i have a huge bias towards the girl scouts, i had an immensely positive and empowering experience in my troop. my favorite badge we earned was in the 10th or 11th grade (around '96-97). we worked on the automotive badge and one of my troop mates' two mommies owned her own garage, and gave us a great workshop.

      the scouting experience depends heavily on the leaders who run it. if i had the time i'd love to volunteer with the girl scouts more and take on my own troop. a strong, smart, feminist, fun leader can be absolutely life-changing. it was for me, and when i worked at girl scout camps throughout college i tried to keep that model in mind, and be that awesome leader that i myself was so lucky to have.

  4. Julie Carlson says:

    What people sometimes don’t realize, those cookies not only support the troop activities but are the primary source of income for councils all across the United States. Girl Scouting does build girls of courage, confidence and character that make the world a better place. That’s worth the price of a box of cookies, for sure!

  5. Girl Scouts was my first Wimmin's Group, where I learned leadership and friendship. Not only did we camp, but we attended a Pete Seeger concert – in our uniforms. Not only did we sew, but we also volunteered at a braille book publisher's. When I buy cookies, I make sure to ask for stories of their current projects.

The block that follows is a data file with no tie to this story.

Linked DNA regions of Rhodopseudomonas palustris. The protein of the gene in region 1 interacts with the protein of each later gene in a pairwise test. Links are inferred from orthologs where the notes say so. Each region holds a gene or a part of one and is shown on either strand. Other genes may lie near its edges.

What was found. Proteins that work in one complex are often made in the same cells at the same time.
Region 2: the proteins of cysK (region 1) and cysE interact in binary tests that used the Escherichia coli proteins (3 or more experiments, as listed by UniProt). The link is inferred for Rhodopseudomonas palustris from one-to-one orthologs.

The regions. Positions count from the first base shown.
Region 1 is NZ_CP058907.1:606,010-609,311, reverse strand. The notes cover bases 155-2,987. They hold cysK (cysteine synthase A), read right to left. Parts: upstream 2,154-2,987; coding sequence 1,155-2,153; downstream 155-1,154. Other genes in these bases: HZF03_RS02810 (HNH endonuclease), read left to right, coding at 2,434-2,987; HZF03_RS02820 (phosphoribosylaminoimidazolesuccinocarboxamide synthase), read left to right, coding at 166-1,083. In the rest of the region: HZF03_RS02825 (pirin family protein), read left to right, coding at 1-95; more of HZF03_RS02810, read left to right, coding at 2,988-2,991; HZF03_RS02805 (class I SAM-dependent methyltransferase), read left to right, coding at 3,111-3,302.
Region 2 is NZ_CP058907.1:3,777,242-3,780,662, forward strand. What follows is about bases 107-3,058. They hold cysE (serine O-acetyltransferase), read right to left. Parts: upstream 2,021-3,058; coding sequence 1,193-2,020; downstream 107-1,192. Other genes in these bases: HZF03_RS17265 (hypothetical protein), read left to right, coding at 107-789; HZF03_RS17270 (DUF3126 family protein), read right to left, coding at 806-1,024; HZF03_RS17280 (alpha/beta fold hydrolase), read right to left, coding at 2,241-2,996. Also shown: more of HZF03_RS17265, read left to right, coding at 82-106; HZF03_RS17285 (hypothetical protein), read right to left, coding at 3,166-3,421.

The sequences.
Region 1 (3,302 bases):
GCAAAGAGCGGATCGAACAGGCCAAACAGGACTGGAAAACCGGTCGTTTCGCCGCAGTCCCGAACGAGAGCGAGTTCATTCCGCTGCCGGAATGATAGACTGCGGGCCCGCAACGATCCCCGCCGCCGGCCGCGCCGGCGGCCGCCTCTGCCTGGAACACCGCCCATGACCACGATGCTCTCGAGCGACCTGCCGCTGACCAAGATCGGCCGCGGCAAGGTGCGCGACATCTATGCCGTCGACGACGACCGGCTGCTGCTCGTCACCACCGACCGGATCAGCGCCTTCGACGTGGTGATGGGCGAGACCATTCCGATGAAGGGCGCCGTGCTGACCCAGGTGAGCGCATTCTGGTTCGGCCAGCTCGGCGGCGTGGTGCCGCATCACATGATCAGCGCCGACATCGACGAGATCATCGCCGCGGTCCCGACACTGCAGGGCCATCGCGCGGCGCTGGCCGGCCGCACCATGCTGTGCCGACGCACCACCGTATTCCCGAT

6. Thanks for the lovely article on the Girl Scouts.

    A few years ago, I visited Juliette Low's birthplace in Savannah, Georgia and was deeply disappointed. There were no exhibits about the history of the Girl Scouts, there was very little information about Juliette Low's great leadership talents, and there was no mention of women's rights (or quelle horreur, feminism).

    We all know that if Juliette Low had been a man, we would have heard all the time that he was a great leader, we would have gotten a zillion exhibits about how he founded the Scouts and so on.

    The Girl Scouts still owns Juliette Low's birthplace and if it REALLY wants girls to grow strong (and yes, feminist), it needs to treat its founder with the respect that she deserves.